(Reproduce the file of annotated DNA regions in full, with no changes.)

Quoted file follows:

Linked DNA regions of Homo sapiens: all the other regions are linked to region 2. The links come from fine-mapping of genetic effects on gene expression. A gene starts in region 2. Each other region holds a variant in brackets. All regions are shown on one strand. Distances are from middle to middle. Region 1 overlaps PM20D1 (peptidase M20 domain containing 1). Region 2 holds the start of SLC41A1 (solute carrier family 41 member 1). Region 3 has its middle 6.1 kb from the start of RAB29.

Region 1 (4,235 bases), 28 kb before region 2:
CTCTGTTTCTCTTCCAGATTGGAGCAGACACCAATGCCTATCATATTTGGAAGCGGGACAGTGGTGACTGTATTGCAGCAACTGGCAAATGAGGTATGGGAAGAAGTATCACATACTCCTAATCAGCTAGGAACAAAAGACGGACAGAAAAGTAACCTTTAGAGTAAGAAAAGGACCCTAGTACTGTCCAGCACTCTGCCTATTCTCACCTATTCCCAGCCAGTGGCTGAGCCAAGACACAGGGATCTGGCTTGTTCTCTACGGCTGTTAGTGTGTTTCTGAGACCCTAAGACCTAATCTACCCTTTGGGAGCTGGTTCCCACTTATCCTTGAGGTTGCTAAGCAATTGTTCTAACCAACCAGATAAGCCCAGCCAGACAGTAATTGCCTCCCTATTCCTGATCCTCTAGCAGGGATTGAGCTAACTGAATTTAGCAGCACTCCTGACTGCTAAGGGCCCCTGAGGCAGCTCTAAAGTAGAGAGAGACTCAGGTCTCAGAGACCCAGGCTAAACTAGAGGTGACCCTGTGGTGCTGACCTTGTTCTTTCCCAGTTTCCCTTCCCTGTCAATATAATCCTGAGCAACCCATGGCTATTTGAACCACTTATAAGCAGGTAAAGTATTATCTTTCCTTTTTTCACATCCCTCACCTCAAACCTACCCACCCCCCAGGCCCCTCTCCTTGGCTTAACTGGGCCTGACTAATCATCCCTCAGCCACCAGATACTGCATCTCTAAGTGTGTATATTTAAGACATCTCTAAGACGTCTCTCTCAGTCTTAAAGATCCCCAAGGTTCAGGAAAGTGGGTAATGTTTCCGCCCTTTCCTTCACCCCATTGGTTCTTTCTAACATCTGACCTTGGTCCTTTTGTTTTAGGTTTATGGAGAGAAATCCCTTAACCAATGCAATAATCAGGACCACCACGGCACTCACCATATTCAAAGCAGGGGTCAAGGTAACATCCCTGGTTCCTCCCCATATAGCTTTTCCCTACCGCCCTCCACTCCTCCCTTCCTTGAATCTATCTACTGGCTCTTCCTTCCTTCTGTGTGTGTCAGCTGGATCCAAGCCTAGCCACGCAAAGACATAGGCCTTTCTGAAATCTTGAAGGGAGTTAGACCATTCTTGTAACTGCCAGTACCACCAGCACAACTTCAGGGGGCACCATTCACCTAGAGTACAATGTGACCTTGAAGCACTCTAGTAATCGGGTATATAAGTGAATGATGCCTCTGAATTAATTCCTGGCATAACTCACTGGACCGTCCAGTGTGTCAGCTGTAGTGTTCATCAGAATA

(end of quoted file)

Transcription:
Linked DNA regions of Homo sapiens: all the other regions are linked to region 2. The links come from fine-mapping of genetic effects on gene expression. A gene starts in region 2. Each other region holds a variant in brackets. All regions are shown on one strand. Distances are from middle to middle. Region 1 overlaps PM20D1 (peptidase M20 domain containing 1). Region 2 holds the start of SLC41A1 (solute carrier family 41 member 1). Region 3 has its middle 6.1 kb from the start of RAB29.

Region 1 (4,235 bases), 28 kb before region 2:
CTCTGTTTCTCTTCCAGATTGGAGCAGACACCAATGCCTATCATATTTGGAAGCGGGACAGTGGTGACTGTATTGCAGCAACTGGCAAATGAGGTATGGGAAGAAGTATCACATACTCCTAATCAGCTAGGAACAAAAGACGGACAGAAAAGTAACCTTTAGAGTAAGAAAAGGACCCTAGTACTGTCCAGCACTCTGCCTATTCTCACCTATTCCCAGCCAGTGGCTGAGCCAAGACACAGGGATCTGGCTTGTTCTCTACGGCTGTTAGTGTGTTTCTGAGACCCTAAGACCTAATCTACCCTTTGGGAGCTGGTTCCCACTTATCCTTGAGGTTGCTAAGCAATTGTTCTAACCAACCAGATAAGCCCAGCCAGACAGTAATTGCCTCCCTATTCCTGATCCTCTAGCAGGGATTGAGCTAACTGAATTTAGCAGCACTCCTGACTGCTAAGGGCCCCTGAGGCAGCTCTAAAGTAGAGAGAGACTCAGGTCTCAGAGACCCAGGCTAAACTAGAGGTGACCCTGTGGTGCTGACCTTGTTCTTTCCCAGTTTCCCTTCCCTGTCAATATAATCCTGAGCAACCCATGGCTATTTGAACCACTTATAAGCAGGTAAAGTATTATCTTTCCTTTTTTCACATCCCTCACCTCAAACCTACCCACCCCCCAGGCCCCTCTCCTTGGCTTAACTGGGCCTGACTAATCATCCCTCAGCCACCAGATACTGCATCTCTAAGTGTGTATATTTAAGACATCTCTAAGACGTCTCTCTCAGTCTTAAAGATCCCCAAGGTTCAGGAAAGTGGGTAATGTTTCCGCCCTTTCCTTCACCCCATTGGTTCTTTCTAACATCTGACCTTGGTCCTTTTGTTTTAGGTTTATGGAGAGAAATCCCTTAACCAATGCAATAATCAGGACCACCACGGCACTCACCATATTCAAAGCAGGGGTCAAGGTAACATCCCTGGTTCCTCCCCATATAGCTTTTCCCTACCGCCCTCCACTCCTCCCTTCCTTGAATCTATCTACTGGCTCTTCCTTCCTTCTGTGTGTGTCAGCTGGATCCAAGCCTAGCCACGCAAAGACATAGGCCTTTCTGAAATCTTGAAGGGAGTTAGACCATTCTTGTAACTGCCAGTACCACCAGCACAACTTCAGGGGGCACCATTCACCTAGAGTACAATGTGACCTTGAAGCACTCTAGTAATCGGGTATATAAGTGAATGATGCCTCTGAATTAATTCCTGGCATAACTCACTGGACCGTCCAGTGTGTCAGCTGTAGTGTTCATCAGAATA